I was at the bottom of the class and the legs got bigger and bigger towards the end of the long table, and I preferred to look at the big ones.

As soon as the girl next me missed me, she would move her chair back and call me, and I’d pretend to have just found my slate-pencil, which I said had rolled, and she’d lift me back into my high-chair.

One day I noticed a beautiful pair of legs on the other side of the table, near the top. There must have been a window behind the girl; for her legs up to the knees were in full light and they filled me wth emotion giving me an indescribable pleasure. They were not the thickest legs, which surprised me. Up to that moment, I had thought it was the thickest legs I liked best; but now I saw that several girls, three anyway, had bigger legs, but none like hers, so shapely, with such slight ankles and tapering lines. I was enthralled and at the same time a little scared.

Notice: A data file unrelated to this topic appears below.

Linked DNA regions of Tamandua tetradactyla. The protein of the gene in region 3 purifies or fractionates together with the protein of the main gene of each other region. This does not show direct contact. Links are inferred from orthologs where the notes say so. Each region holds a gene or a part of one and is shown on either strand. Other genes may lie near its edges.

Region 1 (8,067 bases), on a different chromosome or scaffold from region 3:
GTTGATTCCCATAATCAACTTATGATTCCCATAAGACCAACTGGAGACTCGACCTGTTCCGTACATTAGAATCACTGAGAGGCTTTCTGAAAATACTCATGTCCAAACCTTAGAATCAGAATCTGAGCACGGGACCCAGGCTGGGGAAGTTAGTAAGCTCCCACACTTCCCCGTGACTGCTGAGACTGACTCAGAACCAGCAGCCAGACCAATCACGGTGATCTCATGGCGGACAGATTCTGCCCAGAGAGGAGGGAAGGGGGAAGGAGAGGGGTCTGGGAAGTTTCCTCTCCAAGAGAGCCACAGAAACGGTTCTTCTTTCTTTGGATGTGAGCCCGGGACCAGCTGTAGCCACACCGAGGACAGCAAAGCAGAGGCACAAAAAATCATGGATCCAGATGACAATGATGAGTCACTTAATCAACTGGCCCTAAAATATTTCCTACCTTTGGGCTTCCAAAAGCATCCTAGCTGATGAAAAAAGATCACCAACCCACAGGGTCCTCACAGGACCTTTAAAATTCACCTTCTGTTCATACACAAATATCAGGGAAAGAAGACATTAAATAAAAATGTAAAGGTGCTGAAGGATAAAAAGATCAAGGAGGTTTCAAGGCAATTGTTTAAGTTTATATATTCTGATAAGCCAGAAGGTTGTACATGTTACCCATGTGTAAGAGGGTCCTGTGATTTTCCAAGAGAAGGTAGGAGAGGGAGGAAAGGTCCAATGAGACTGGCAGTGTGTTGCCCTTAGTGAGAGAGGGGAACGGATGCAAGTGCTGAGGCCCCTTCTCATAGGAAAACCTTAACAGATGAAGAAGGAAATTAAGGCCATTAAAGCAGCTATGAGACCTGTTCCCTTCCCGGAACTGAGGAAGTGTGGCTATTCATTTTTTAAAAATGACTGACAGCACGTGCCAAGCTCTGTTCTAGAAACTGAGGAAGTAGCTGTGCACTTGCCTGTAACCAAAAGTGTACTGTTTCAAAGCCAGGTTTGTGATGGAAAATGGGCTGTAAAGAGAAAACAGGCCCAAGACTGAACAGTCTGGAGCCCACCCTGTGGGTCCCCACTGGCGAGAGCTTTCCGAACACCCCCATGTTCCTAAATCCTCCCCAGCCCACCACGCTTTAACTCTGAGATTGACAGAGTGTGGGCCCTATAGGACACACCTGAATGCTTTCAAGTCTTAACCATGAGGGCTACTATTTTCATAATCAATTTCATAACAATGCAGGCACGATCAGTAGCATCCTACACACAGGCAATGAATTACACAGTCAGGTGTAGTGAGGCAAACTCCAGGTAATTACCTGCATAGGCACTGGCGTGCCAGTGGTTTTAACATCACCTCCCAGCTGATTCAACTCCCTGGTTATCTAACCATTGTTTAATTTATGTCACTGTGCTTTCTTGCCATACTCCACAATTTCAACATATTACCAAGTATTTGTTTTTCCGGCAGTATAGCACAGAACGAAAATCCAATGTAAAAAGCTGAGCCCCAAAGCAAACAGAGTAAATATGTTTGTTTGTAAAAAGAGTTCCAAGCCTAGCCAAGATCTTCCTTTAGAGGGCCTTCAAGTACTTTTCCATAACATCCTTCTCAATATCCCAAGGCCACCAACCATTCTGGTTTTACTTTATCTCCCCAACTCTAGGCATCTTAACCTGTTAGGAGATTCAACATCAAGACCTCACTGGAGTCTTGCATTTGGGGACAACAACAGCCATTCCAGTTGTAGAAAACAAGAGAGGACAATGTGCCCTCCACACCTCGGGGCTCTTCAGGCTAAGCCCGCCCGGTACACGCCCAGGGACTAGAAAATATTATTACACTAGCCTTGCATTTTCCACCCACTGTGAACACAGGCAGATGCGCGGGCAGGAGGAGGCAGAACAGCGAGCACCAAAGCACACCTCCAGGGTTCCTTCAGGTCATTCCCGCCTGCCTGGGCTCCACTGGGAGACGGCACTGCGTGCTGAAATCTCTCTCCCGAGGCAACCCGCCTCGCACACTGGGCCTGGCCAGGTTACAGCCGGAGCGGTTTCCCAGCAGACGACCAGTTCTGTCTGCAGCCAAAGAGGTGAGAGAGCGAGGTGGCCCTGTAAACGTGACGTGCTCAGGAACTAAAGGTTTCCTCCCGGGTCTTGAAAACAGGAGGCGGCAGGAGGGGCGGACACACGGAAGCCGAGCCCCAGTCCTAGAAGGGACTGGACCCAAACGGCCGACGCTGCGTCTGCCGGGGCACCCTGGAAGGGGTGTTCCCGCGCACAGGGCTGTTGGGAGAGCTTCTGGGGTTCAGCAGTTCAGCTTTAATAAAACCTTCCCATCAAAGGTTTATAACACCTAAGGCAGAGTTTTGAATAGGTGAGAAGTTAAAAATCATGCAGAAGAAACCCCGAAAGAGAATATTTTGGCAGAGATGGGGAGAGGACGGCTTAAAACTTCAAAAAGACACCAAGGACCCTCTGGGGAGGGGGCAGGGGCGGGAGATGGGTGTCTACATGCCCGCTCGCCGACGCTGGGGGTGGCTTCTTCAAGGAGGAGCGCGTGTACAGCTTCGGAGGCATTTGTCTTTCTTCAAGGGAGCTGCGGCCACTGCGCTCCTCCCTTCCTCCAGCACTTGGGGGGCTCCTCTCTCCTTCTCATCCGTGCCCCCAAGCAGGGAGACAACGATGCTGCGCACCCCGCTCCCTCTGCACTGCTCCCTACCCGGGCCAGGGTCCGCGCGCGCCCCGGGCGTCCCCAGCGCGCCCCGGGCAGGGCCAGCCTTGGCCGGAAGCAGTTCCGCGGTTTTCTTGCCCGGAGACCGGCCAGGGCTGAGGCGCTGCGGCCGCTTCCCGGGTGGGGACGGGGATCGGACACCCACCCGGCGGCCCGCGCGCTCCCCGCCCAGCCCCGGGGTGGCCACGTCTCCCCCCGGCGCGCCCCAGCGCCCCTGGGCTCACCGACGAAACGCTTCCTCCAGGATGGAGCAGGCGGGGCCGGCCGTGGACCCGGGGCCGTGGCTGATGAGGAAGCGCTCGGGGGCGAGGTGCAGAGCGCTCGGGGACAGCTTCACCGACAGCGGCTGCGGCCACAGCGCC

I crept back into my chair with one idea in my little head: could I get close to those lovely legs and perhaps touch them — breathless expectancy. I knew I could hit my slate-pencil and make it roll up between the files of legs. Next day I did this and crawled right up till I was close to the legs that made my heart beat in my throat and yet gave me a strange delight. I put out my hand to touch them; suddenly the thought came that the girl would simply be frightened by my touch and pull her legs back and I should be discovered and — I was frightened.

I returned to my chair to think, and soon found the solution. Next day I again crouched before the girl’s legs, choking with emotion. I put my pencil near her toes, and reached round between her legs with my left hand as if to get it, taking care to touch her calf. She shrieked, and drew back her legs, holding my hand tight between them, and cried: “What are you doing there!”